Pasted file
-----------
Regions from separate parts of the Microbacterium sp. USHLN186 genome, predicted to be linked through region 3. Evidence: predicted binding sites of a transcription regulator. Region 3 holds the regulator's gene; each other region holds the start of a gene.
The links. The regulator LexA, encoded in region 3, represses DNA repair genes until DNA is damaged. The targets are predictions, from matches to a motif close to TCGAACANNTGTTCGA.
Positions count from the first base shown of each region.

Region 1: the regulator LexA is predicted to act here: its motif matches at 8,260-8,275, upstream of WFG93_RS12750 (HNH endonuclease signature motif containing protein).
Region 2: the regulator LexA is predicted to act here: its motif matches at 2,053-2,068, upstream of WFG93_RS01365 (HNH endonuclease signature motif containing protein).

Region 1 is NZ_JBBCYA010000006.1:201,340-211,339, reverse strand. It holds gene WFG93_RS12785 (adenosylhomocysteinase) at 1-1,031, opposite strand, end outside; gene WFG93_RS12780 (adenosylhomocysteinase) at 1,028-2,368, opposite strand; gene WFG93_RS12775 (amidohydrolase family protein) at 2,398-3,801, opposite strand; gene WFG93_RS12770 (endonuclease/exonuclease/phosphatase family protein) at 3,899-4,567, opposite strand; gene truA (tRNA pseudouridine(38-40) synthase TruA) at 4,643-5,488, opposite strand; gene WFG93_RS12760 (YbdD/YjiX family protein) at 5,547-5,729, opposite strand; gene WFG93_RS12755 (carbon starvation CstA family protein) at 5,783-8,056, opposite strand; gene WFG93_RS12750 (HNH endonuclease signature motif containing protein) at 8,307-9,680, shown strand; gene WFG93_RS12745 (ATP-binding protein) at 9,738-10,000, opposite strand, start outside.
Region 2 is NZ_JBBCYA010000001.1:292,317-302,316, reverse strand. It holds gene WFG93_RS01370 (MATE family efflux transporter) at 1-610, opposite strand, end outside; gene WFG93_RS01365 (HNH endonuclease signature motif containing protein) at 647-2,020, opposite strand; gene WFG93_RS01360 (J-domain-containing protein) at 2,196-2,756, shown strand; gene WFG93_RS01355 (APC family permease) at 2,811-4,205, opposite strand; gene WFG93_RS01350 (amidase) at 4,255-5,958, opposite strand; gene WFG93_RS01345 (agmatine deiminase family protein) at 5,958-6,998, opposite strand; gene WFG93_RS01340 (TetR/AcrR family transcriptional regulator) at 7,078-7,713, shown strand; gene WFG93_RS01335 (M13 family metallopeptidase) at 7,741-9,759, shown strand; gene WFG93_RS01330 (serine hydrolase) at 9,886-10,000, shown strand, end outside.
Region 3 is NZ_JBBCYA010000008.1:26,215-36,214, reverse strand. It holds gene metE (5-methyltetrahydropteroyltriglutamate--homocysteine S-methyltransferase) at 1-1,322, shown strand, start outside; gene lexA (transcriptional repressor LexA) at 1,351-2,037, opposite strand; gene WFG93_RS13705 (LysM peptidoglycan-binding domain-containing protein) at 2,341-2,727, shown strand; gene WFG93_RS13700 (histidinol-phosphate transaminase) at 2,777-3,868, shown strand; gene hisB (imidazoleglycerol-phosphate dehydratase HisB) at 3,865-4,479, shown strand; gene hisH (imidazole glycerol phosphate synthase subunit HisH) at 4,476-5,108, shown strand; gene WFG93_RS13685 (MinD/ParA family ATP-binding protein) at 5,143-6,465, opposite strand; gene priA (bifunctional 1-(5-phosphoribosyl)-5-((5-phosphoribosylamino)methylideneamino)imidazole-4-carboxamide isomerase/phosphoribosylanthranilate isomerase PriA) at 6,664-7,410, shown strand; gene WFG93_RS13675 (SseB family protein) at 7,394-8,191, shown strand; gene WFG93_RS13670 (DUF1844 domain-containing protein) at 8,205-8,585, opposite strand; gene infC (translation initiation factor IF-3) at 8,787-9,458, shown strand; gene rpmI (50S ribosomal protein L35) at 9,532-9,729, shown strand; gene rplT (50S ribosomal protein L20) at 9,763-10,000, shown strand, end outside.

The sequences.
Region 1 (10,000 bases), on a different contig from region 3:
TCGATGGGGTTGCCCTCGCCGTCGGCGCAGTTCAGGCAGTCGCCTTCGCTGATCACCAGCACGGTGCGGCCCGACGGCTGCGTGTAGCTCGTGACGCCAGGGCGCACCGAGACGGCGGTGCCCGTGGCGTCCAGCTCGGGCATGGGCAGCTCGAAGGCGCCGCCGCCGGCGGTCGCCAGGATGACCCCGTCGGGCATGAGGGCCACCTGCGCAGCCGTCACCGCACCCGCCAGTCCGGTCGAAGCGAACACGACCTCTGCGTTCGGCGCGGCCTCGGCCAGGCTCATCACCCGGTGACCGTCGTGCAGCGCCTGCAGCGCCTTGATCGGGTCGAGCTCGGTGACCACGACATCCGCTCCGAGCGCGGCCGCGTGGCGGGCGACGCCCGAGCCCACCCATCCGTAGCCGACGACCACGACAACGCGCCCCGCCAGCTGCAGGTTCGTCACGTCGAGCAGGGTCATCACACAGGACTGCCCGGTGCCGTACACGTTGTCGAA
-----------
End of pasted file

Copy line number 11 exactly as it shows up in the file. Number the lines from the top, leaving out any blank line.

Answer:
TCGATGGGGTTGCCCTCGCCGTCGGCGCAGTTCAGGCAGTCGCCTTCGCTGATCACCAGCACGGTGCGGCCCGACGGCTGCGTGTAGCTCGTGACGCCAGGGCGCACCGAGACGGCGGTGCCCGTGGCGTCCAGCTCGGGCATGGGCAGCTCGAAGGCGCCGCCGCCGGCGGTCGCCAGGATGACCCCGTCGGGCATGAGGGCCACCTGCGCAGCCGTCACCGCACCCGCCAGTCCGGTCGAAGCGAACACGACCTCTGCGTTCGGCGCGGCCTCGGCCAGGCTCATCACCCGGTGACCGTCGTGCAGCGCCTGCAGCGCCTTGATCGGGTCGAGCTCGGTGACCACGACATCCGCTCCGAGCGCGGCCGCGTGGCGGGCGACGCCCGAGCCCACCCATCCGTAGCCGACGACCACGACAACGCGCCCCGCCAGCTGCAGGTTCGTCACGTCGAGCAGGGTCATCACACAGGACTGCCCGGTGCCGTACACGTTGTCGAA